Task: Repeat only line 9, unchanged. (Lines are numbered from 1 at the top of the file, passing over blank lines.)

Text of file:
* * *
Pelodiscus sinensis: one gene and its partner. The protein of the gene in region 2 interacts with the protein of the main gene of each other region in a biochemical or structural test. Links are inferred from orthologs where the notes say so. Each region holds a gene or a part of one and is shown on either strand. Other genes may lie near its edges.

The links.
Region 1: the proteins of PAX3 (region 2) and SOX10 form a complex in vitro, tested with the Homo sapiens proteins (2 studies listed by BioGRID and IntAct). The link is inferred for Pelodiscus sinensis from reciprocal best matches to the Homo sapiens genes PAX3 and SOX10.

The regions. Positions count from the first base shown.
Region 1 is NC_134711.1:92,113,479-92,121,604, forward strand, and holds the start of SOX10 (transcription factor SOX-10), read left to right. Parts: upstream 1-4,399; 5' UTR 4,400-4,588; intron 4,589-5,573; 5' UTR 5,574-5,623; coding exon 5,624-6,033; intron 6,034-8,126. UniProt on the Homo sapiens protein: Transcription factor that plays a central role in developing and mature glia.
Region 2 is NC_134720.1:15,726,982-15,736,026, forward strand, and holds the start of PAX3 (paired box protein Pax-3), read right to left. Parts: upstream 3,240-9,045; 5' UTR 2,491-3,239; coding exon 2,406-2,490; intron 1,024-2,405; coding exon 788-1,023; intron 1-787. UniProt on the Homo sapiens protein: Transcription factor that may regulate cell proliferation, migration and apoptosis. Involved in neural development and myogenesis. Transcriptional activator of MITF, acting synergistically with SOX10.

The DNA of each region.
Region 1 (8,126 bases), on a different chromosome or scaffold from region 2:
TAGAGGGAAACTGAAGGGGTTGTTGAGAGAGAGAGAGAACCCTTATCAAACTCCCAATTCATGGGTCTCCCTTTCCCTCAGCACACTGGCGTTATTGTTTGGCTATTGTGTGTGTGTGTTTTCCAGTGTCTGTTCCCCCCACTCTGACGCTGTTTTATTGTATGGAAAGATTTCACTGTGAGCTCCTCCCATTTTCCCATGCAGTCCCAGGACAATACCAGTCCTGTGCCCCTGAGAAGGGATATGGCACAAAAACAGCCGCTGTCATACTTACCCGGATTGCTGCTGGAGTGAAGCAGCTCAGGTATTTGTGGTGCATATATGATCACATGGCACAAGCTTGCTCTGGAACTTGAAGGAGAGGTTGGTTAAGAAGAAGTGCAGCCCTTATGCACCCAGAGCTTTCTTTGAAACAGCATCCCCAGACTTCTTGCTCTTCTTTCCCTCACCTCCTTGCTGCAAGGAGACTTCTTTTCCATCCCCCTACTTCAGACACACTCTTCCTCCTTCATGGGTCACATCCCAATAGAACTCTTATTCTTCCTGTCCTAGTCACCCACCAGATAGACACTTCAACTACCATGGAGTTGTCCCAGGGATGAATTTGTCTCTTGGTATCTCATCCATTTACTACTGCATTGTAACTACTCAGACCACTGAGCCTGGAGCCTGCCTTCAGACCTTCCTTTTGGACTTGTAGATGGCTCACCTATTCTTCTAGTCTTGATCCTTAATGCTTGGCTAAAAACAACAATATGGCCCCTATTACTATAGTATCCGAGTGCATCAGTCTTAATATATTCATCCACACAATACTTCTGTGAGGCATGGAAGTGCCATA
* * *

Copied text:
TAGAGGGAAACTGAAGGGGTTGTTGAGAGAGAGAGAGAACCCTTATCAAACTCCCAATTCATGGGTCTCCCTTTCCCTCAGCACACTGGCGTTATTGTTTGGCTATTGTGTGTGTGTGTTTTCCAGTGTCTGTTCCCCCCACTCTGACGCTGTTTTATTGTATGGAAAGATTTCACTGTGAGCTCCTCCCATTTTCCCATGCAGTCCCAGGACAATACCAGTCCTGTGCCCCTGAGAAGGGATATGGCACAAAAACAGCCGCTGTCATACTTACCCGGATTGCTGCTGGAGTGAAGCAGCTCAGGTATTTGTGGTGCATATATGATCACATGGCACAAGCTTGCTCTGGAACTTGAAGGAGAGGTTGGTTAAGAAGAAGTGCAGCCCTTATGCACCCAGAGCTTTCTTTGAAACAGCATCCCCAGACTTCTTGCTCTTCTTTCCCTCACCTCCTTGCTGCAAGGAGACTTCTTTTCCATCCCCCTACTTCAGACACACTCTTCCTCCTTCATGGGTCACATCCCAATAGAACTCTTATTCTTCCTGTCCTAGTCACCCACCAGATAGACACTTCAACTACCATGGAGTTGTCCCAGGGATGAATTTGTCTCTTGGTATCTCATCCATTTACTACTGCATTGTAACTACTCAGACCACTGAGCCTGGAGCCTGCCTTCAGACCTTCCTTTTGGACTTGTAGATGGCTCACCTATTCTTCTAGTCTTGATCCTTAATGCTTGGCTAAAAACAACAATATGGCCCCTATTACTATAGTATCCGAGTGCATCAGTCTTAATATATTCATCCACACAATACTTCTGTGAGGCATGGAAGTGCCATA